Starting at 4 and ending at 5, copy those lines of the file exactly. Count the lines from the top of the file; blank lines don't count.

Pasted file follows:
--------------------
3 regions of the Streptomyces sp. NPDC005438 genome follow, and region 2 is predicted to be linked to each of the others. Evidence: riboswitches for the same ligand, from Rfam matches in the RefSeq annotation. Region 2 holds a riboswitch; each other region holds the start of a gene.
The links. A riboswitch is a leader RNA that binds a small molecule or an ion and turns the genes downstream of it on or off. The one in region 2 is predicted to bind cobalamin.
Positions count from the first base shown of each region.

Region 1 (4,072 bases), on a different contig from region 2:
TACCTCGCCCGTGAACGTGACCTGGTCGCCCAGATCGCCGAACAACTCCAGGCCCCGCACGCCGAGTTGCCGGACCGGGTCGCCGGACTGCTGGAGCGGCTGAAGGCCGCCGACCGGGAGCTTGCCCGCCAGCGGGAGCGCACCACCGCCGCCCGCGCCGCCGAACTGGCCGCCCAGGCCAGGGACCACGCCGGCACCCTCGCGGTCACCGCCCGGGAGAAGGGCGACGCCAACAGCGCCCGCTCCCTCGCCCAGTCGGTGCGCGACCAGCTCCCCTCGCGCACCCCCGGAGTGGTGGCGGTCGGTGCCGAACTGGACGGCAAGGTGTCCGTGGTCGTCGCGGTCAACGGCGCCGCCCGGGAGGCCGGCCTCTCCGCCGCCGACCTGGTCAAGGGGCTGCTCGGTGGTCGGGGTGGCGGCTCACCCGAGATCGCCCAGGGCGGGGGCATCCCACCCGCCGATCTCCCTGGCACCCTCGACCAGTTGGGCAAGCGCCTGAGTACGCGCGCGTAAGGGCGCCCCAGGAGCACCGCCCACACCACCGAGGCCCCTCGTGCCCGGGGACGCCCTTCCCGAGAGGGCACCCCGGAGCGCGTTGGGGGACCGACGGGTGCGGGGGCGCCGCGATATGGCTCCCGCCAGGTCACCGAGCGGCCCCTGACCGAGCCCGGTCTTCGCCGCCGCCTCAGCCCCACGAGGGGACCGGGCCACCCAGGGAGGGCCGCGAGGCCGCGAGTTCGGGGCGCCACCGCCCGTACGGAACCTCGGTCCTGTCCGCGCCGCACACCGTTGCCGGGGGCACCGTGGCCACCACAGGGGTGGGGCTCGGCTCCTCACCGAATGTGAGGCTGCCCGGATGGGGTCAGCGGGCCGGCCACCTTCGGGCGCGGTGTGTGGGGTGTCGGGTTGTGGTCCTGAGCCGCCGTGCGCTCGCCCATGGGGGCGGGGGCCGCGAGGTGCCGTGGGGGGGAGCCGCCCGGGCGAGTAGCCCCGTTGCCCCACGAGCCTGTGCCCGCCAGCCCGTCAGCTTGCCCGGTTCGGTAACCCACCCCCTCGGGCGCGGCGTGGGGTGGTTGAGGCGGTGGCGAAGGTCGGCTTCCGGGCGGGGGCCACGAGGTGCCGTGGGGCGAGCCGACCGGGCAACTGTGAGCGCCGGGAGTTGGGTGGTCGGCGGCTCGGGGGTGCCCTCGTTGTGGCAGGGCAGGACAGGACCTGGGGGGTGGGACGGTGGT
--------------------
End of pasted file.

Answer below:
Region 1 (4,072 bases), on a different contig from region 2:
TACCTCGCCCGTGAACGTGACCTGGTCGCCCAGATCGCCGAACAACTCCAGGCCCCGCACGCCGAGTTGCCGGACCGGGTCGCCGGACTGCTGGAGCGGCTGAAGGCCGCCGACCGGGAGCTTGCCCGCCAGCGGGAGCGCACCACCGCCGCCCGCGCCGCCGAACTGGCCGCCCAGGCCAGGGACCACGCCGGCACCCTCGCGGTCACCGCCCGGGAGAAGGGCGACGCCAACAGCGCCCGCTCCCTCGCCCAGTCGGTGCGCGACCAGCTCCCCTCGCGCACCCCCGGAGTGGTGGCGGTCGGTGCCGAACTGGACGGCAAGGTGTCCGTGGTCGTCGCGGTCAACGGCGCCGCCCGGGAGGCCGGCCTCTCCGCCGCCGACCTGGTCAAGGGGCTGCTCGGTGGTCGGGGTGGCGGCTCACCCGAGATCGCCCAGGGCGGGGGCATCCCACCCGCCGATCTCCCTGGCACCCTCGACCAGTTGGGCAAGCGCCTGAGTACGCGCGCGTAAGGGCGCCCCAGGAGCACCGCCCACACCACCGAGGCCCCTCGTGCCCGGGGACGCCCTTCCCGAGAGGGCACCCCGGAGCGCGTTGGGGGACCGACGGGTGCGGGGGCGCCGCGATATGGCTCCCGCCAGGTCACCGAGCGGCCCCTGACCGAGCCCGGTCTTCGCCGCCGCCTCAGCCCCACGAGGGGACCGGGCCACCCAGGGAGGGCCGCGAGGCCGCGAGTTCGGGGCGCCACCGCCCGTACGGAACCTCGGTCCTGTCCGCGCCGCACACCGTTGCCGGGGGCACCGTGGCCACCACAGGGGTGGGGCTCGGCTCCTCACCGAATGTGAGGCTGCCCGGATGGGGTCAGCGGGCCGGCCACCTTCGGGCGCGGTGTGTGGGGTGTCGGGTTGTGGTCCTGAGCCGCCGTGCGCTCGCCCATGGGGGCGGGGGCCGCGAGGTGCCGTGGGGGGGAGCCGCCCGGGCGAGTAGCCCCGTTGCCCCACGAGCCTGTGCCCGCCAGCCCGTCAGCTTGCCCGGTTCGGTAACCCACCCCCTCGGGCGCGGCGTGGGGTGGTTGAGGCGGTGGCGAAGGTCGGCTTCCGGGCGGGGGCCACGAGGTGCCGTGGGGCGAGCCGACCGGGCAACTGTGAGCGCCGGGAGTTGGGTGGTCGGCGGCTCGGGGGTGCCCTCGTTGTGGCAGGGCAGGACAGGACCTGGGGGGTGGGACGGTGGT